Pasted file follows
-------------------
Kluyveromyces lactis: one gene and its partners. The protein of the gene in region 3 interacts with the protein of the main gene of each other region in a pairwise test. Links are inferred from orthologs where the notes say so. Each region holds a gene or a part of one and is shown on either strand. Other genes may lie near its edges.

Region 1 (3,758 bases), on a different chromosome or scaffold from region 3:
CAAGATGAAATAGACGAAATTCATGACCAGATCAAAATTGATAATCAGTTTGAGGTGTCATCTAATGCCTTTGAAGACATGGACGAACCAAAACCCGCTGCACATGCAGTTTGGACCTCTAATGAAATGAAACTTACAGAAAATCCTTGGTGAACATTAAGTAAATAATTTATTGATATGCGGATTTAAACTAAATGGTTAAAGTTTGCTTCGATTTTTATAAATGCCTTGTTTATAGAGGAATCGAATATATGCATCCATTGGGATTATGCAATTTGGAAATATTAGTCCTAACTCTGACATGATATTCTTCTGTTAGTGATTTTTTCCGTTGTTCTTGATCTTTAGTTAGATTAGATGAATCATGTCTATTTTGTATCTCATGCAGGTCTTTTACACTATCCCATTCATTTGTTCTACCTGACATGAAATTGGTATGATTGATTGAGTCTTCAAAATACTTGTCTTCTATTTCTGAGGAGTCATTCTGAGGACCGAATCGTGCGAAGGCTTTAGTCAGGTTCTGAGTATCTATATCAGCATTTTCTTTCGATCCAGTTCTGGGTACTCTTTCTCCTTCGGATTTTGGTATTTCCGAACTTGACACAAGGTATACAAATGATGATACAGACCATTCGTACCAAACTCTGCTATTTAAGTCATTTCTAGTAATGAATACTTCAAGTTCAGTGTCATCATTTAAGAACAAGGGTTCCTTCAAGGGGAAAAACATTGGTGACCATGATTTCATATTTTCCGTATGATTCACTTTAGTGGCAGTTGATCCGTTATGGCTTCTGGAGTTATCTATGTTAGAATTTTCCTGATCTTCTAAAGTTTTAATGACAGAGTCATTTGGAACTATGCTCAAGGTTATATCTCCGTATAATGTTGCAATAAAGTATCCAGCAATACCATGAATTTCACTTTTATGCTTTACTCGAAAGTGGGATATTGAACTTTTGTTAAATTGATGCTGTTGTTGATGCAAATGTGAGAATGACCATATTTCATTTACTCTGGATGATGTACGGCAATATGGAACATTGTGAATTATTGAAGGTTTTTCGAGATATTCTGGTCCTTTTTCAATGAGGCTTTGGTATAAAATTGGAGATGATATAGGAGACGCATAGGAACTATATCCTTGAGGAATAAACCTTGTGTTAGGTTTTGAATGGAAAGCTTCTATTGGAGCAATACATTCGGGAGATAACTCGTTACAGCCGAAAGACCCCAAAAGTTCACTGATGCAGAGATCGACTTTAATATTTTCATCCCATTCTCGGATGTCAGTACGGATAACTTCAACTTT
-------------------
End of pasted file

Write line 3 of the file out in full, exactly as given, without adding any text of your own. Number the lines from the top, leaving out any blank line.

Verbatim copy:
CAAGATGAAATAGACGAAATTCATGACCAGATCAAAATTGATAATCAGTTTGAGGTGTCATCTAATGCCTTTGAAGACATGGACGAACCAAAACCCGCTGCACATGCAGTTTGGACCTCTAATGAAATGAAACTTACAGAAAATCCTTGGTGAACATTAAGTAAATAATTTATTGATATGCGGATTTAAACTAAATGGTTAAAGTTTGCTTCGATTTTTATAAATGCCTTGTTTATAGAGGAATCGAATATATGCATCCATTGGGATTATGCAATTTGGAAATATTAGTCCTAACTCTGACATGATATTCTTCTGTTAGTGATTTTTTCCGTTGTTCTTGATCTTTAGTTAGATTAGATGAATCATGTCTATTTTGTATCTCATGCAGGTCTTTTACACTATCCCATTCATTTGTTCTACCTGACATGAAATTGGTATGATTGATTGAGTCTTCAAAATACTTGTCTTCTATTTCTGAGGAGTCATTCTGAGGACCGAATCGTGCGAAGGCTTTAGTCAGGTTCTGAGTATCTATATCAGCATTTTCTTTCGATCCAGTTCTGGGTACTCTTTCTCCTTCGGATTTTGGTATTTCCGAACTTGACACAAGGTATACAAATGATGATACAGACCATTCGTACCAAACTCTGCTATTTAAGTCATTTCTAGTAATGAATACTTCAAGTTCAGTGTCATCATTTAAGAACAAGGGTTCCTTCAAGGGGAAAAACATTGGTGACCATGATTTCATATTTTCCGTATGATTCACTTTAGTGGCAGTTGATCCGTTATGGCTTCTGGAGTTATCTATGTTAGAATTTTCCTGATCTTCTAAAGTTTTAATGACAGAGTCATTTGGAACTATGCTCAAGGTTATATCTCCGTATAATGTTGCAATAAAGTATCCAGCAATACCATGAATTTCACTTTTATGCTTTACTCGAAAGTGGGATATTGAACTTTTGTTAAATTGATGCTGTTGTTGATGCAAATGTGAGAATGACCATATTTCATTTACTCTGGATGATGTACGGCAATATGGAACATTGTGAATTATTGAAGGTTTTTCGAGATATTCTGGTCCTTTTTCAATGAGGCTTTGGTATAAAATTGGAGATGATATAGGAGACGCATAGGAACTATATCCTTGAGGAATAAACCTTGTGTTAGGTTTTGAATGGAAAGCTTCTATTGGAGCAATACATTCGGGAGATAACTCGTTACAGCCGAAAGACCCCAAAAGTTCACTGATGCAGAGATCGACTTTAATATTTTCATCCCATTCTCGGATGTCAGTACGGATAACTTCAACTTT